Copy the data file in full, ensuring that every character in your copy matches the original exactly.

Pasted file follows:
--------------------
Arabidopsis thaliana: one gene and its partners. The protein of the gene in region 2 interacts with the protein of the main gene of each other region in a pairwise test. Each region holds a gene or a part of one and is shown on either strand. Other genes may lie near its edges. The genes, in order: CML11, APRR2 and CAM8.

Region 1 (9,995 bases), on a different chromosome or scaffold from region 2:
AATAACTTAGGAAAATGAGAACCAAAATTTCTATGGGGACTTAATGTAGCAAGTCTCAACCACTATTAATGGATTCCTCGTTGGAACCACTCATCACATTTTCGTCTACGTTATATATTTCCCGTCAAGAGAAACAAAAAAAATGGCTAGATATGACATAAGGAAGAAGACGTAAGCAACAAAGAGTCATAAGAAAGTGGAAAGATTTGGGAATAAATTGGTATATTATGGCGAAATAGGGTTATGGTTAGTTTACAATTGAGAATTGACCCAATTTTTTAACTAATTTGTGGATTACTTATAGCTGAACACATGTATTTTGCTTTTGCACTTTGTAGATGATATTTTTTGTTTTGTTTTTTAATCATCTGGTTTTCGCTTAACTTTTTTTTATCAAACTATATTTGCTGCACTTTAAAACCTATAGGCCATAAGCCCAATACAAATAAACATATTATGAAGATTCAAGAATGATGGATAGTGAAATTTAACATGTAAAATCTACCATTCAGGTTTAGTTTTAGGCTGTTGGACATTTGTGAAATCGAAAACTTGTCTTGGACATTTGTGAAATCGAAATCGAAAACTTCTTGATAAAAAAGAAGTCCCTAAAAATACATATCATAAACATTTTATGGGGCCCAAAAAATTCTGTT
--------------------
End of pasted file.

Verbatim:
Arabidopsis thaliana: one gene and its partners. The protein of the gene in region 2 interacts with the protein of the main gene of each other region in a pairwise test. Each region holds a gene or a part of one and is shown on either strand. Other genes may lie near its edges. The genes, in order: CML11, APRR2 and CAM8.

Region 1 (9,995 bases), on a different chromosome or scaffold from region 2:
AATAACTTAGGAAAATGAGAACCAAAATTTCTATGGGGACTTAATGTAGCAAGTCTCAACCACTATTAATGGATTCCTCGTTGGAACCACTCATCACATTTTCGTCTACGTTATATATTTCCCGTCAAGAGAAACAAAAAAAATGGCTAGATATGACATAAGGAAGAAGACGTAAGCAACAAAGAGTCATAAGAAAGTGGAAAGATTTGGGAATAAATTGGTATATTATGGCGAAATAGGGTTATGGTTAGTTTACAATTGAGAATTGACCCAATTTTTTAACTAATTTGTGGATTACTTATAGCTGAACACATGTATTTTGCTTTTGCACTTTGTAGATGATATTTTTTGTTTTGTTTTTTAATCATCTGGTTTTCGCTTAACTTTTTTTTATCAAACTATATTTGCTGCACTTTAAAACCTATAGGCCATAAGCCCAATACAAATAAACATATTATGAAGATTCAAGAATGATGGATAGTGAAATTTAACATGTAAAATCTACCATTCAGGTTTAGTTTTAGGCTGTTGGACATTTGTGAAATCGAAAACTTGTCTTGGACATTTGTGAAATCGAAATCGAAAACTTCTTGATAAAAAAGAAGTCCCTAAAAATACATATCATAAACATTTTATGGGGCCCAAAAAATTCTGTT